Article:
over , where is in the observed data space and is a latent code or feature space. The distribution is specified with a prior and a conditional . The prioris often chosen to be relatively simple – the hope is that the interactions between high level features are disentangled, and can be well approximated with a Gaussian or uniform distribution. The complexity of
is instead captured by the conditional distribution . For the analysis in this paper, it will be convenient to specify using two components:
A family of probability distributions over . We require that the set is parametric, which means that it can be indexed by a set in finite dimensional real space . We furthermore require that for every , the corresponding element has welldefined and tractable log likelihood derivative for any .

A mapping parameterized by with well defined and tractable derivatives for all . We also denote the family of all possible mappings defined by our model as .
Given and , we define a family of models
indexed by . Note that plays the role of the conditional distribution for any given . For brevity, we will use to indicate . Note that the resulting marginal likelihood is a mixture of distributions in
While the specification of using and is fully general, our definition imposes some (mild) tractability restrictions on and to allow for efficient learning. Specifically, the models we consider are those where
can be tractably computed using the chain rule:
This class of models encompasses many recent approaches (Kingma & Welling, 2013; Kingma et al., 2016; van den Oord et al., 2016a; Gulrajani et al., 2016), where
is often Gaussian or a recurrent density estimator, and
is a deep neural network.
We consider a maximum likelihood based approach to learn the parameters, where the goal is to maximize the marginal likelihood of the data
(1) 
where the expectation over is approximated using a sample average over the training data .
To actually optimize over the above criteria we require that for any , the derivative over model parameters of be easy to compute or estimate. However tractability of do not imply tractability of , and if we directly take the derivative we get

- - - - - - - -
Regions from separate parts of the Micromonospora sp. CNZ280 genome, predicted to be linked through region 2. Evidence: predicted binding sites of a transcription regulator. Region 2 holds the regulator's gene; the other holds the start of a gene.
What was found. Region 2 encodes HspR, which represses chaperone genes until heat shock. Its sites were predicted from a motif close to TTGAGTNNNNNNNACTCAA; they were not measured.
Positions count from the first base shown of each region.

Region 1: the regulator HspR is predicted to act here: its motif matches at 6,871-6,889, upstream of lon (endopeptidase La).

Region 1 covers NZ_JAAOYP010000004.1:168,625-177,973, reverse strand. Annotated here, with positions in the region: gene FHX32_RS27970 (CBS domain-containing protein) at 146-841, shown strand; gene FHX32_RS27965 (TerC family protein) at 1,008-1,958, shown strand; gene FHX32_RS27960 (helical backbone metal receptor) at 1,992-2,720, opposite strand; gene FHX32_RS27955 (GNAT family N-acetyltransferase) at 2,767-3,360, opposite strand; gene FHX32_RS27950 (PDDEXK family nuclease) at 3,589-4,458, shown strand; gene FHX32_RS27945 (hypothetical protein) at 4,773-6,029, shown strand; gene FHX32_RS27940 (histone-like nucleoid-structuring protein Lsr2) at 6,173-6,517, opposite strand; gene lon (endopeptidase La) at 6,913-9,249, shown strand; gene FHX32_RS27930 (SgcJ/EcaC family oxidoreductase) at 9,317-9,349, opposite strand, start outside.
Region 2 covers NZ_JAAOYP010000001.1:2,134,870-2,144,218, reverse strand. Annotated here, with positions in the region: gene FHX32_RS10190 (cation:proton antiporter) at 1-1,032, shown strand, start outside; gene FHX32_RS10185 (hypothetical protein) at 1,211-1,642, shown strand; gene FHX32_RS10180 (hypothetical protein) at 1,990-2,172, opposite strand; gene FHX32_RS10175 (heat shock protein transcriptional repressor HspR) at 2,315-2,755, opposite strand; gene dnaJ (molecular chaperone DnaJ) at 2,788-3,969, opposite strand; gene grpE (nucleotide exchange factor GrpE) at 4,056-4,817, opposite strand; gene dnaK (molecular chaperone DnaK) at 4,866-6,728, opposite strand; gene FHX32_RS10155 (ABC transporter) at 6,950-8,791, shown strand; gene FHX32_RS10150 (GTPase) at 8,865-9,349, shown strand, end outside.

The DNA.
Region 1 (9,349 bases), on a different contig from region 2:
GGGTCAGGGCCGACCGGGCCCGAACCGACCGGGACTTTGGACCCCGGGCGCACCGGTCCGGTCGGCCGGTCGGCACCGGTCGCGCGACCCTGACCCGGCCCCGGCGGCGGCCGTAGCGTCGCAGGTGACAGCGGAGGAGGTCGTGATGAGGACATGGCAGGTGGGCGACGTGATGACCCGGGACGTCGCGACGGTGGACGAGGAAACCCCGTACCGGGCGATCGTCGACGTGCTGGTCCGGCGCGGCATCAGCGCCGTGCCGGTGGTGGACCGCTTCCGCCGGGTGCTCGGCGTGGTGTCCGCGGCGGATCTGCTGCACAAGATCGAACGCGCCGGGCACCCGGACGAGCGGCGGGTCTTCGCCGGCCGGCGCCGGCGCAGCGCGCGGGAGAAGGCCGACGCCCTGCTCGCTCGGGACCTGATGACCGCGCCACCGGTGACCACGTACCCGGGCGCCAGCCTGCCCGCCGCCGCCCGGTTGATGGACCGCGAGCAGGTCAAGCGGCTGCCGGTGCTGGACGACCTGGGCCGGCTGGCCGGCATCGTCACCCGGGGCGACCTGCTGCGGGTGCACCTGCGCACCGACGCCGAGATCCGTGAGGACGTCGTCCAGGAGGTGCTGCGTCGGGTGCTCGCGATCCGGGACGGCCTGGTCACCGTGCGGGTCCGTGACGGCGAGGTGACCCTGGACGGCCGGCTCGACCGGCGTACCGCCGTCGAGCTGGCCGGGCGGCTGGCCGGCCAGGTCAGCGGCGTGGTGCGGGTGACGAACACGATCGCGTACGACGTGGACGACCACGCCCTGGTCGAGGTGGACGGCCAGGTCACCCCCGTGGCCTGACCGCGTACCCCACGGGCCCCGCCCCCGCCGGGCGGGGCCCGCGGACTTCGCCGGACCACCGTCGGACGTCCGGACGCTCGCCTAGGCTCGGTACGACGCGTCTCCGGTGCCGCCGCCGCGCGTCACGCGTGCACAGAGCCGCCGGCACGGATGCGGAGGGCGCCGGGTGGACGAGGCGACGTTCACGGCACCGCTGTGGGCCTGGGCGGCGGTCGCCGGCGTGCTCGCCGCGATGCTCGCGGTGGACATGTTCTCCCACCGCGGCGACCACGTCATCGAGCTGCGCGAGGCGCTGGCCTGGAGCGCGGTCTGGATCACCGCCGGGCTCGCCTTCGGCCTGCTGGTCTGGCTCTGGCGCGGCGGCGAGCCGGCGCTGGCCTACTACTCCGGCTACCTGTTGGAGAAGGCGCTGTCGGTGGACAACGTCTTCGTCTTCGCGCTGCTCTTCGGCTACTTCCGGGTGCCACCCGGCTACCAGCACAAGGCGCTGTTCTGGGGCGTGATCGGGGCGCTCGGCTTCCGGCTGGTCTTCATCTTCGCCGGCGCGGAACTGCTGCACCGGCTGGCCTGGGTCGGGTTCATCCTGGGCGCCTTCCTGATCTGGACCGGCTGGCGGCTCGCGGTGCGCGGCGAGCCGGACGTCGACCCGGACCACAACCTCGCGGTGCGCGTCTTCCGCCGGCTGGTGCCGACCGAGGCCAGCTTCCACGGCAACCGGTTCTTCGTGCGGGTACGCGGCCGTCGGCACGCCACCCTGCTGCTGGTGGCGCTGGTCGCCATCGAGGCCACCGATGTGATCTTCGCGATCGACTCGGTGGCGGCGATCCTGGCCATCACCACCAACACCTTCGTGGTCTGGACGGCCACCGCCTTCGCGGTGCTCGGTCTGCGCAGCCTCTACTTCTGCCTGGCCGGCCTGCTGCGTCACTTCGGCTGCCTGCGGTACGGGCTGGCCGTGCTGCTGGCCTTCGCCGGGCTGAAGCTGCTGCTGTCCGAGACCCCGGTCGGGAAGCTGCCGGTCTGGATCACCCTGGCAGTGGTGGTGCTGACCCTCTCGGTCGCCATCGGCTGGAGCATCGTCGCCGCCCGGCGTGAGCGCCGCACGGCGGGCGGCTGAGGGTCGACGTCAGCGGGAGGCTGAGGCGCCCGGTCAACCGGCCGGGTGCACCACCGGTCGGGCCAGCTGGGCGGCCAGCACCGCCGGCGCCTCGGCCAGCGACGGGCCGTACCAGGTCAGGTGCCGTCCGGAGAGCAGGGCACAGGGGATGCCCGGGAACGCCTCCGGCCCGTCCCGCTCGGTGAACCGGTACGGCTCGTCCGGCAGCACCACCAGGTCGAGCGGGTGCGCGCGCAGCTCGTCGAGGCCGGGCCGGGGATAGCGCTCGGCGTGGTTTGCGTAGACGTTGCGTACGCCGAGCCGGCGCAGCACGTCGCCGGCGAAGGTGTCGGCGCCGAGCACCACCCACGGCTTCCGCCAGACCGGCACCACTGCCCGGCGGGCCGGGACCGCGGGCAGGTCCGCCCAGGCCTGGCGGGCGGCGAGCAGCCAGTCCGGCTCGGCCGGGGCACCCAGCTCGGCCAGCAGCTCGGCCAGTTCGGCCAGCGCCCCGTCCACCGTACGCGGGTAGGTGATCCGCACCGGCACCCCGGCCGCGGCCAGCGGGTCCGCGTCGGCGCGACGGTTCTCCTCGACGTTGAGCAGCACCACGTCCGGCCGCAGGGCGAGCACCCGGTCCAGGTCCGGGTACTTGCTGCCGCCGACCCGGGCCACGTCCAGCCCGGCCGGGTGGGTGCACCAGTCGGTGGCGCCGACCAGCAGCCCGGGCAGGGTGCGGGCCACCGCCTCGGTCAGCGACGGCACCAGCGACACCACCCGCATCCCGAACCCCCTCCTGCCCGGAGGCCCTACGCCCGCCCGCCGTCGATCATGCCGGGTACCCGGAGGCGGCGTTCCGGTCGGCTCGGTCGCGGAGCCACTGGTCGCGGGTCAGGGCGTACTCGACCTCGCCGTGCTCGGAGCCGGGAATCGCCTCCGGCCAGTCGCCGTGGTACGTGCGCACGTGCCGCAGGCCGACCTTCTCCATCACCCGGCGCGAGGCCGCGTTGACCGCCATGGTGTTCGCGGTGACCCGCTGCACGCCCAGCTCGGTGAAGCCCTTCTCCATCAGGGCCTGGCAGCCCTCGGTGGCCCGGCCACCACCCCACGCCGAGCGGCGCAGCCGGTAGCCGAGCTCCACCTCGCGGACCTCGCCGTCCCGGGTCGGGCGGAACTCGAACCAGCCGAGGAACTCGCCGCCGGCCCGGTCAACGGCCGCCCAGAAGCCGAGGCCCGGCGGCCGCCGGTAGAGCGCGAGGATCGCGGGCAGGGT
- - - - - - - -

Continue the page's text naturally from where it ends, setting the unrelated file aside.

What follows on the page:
(2) 
Evaluating involves the computation of a high dimensional integral. Even though this integral can be approximated by sampling
this costly approximation has to be performed for every sample .
2.2 A Naive Variational Lower Bound
To gain some intuition, we consider a simple attempt to make Eq.(1) easier to optimize. By Jensen’s inequality we can obtain a lower bound
(3) 
The gradient of this lower bound can be computed more efficiently, as it does not involve the intractable estimation of
The hope is that maximizing this lower bound will also increase the original loglikelihood . However, this simple lower bound is not suitable. We can rewrite this lower bound as
(4) 
No matter what prior we choose, this criteria is maximized if for each , is maximized. However, recall that , . As a result there is an optimal member independent of or that maximizes this term.
This means that regardless of , if we always choose , or equivalently an which maps all to the parameter of , then Eq.(4) is maximized. For example, if is family of Gaussians, we will not learn a mixture of Gaussians, but rather the single best Gaussian fit to . Optimizing this lower bound is easy, but undermines our very purpose of learning meaningful latent features.
2.3 Using Discrimination to Avoid Trivial Solution
The key problem demonstrated in Eq.(4) is that for any , we are fitting the same with a member of . However, if for every we fit a different distribution, then we will no longer be limited to this trivial solution.